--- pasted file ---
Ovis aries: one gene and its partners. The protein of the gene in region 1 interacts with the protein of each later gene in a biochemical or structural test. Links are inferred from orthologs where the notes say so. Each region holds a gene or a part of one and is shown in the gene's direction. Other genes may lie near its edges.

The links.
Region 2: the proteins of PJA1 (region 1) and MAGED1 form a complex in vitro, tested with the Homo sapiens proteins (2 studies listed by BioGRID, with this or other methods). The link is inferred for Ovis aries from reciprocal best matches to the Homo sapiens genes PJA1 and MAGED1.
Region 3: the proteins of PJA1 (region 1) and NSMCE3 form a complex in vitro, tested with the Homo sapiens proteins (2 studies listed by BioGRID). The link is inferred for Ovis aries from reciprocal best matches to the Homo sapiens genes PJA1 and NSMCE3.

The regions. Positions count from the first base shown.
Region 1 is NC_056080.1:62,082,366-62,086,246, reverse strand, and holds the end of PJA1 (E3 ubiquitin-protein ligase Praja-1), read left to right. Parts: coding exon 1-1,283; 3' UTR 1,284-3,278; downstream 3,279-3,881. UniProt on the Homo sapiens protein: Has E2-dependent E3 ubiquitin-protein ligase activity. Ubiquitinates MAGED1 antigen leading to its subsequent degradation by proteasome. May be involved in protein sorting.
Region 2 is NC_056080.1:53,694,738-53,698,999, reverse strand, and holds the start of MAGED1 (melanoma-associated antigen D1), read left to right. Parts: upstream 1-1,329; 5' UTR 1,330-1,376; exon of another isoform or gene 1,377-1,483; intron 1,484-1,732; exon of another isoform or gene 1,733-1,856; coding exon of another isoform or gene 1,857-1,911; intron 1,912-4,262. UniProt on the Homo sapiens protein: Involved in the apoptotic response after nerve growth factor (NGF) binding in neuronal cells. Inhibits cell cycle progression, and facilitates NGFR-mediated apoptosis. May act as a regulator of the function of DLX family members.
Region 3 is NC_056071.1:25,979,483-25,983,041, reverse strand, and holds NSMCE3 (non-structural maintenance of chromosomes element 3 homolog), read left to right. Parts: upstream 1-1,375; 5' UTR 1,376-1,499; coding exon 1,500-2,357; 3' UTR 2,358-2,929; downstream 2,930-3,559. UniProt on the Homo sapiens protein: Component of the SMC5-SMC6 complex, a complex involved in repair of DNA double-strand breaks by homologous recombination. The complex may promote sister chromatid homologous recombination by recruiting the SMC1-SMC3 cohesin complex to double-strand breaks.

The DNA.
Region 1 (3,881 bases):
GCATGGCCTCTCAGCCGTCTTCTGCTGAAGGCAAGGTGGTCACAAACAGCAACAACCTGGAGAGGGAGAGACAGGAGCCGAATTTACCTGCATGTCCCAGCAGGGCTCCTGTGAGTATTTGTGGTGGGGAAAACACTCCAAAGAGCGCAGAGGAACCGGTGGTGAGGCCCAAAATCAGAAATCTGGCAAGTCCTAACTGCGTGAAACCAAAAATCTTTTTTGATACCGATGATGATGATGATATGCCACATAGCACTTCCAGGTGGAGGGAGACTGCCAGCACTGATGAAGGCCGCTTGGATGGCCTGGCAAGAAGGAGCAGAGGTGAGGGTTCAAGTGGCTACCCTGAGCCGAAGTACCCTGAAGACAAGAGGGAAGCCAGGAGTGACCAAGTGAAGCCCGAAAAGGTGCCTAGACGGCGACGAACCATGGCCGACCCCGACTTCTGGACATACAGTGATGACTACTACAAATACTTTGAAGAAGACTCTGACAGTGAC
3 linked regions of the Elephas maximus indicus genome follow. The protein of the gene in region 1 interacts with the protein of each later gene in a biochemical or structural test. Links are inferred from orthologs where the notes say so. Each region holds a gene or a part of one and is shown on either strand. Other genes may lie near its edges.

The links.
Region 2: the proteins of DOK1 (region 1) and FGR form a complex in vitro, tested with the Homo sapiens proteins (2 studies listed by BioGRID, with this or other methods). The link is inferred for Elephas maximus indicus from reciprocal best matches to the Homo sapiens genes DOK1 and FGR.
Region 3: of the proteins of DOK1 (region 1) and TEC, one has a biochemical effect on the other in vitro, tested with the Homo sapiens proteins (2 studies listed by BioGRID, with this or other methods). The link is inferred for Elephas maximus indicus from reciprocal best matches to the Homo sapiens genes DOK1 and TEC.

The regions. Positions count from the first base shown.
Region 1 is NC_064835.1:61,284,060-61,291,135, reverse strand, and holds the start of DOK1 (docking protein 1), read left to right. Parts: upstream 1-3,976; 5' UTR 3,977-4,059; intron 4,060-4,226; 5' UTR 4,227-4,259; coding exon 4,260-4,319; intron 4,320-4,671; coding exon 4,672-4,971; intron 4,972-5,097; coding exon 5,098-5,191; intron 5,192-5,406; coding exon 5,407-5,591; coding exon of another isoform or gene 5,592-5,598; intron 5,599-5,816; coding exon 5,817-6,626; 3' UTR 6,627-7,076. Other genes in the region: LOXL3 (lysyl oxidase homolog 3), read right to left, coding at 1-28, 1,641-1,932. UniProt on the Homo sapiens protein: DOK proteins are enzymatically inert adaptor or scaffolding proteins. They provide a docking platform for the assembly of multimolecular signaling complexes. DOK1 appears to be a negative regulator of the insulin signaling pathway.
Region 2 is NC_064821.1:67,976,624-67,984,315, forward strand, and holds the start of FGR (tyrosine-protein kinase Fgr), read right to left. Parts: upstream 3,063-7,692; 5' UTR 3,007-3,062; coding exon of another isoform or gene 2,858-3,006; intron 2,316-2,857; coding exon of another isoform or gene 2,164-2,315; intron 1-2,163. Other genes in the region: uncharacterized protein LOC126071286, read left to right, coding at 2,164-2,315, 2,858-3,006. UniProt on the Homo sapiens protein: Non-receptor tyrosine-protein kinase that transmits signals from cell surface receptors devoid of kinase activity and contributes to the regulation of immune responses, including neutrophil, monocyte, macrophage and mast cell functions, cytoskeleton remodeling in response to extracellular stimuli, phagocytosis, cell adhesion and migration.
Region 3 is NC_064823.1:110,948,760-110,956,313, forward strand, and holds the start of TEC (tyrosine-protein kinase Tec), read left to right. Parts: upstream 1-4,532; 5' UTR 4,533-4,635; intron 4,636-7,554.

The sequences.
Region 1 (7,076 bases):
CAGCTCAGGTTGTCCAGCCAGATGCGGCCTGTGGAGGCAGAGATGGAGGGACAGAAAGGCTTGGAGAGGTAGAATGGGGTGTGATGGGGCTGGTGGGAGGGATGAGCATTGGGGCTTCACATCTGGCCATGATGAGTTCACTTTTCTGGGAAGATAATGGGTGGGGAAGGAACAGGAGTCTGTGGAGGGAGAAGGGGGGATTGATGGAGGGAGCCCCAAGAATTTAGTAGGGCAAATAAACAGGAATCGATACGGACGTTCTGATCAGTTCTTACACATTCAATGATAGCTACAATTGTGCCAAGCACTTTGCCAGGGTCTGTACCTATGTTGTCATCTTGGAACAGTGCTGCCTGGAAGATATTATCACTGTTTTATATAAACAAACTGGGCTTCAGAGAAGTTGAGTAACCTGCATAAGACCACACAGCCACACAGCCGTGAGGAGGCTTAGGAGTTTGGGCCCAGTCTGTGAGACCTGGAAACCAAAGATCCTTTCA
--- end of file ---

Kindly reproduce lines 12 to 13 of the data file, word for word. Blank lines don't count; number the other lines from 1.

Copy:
3 linked regions of the Elephas maximus indicus genome follow. The protein of the gene in region 1 interacts with the protein of each later gene in a biochemical or structural test. Links are inferred from orthologs where the notes say so. Each region holds a gene or a part of one and is shown on either strand. Other genes may lie near its edges.

The links.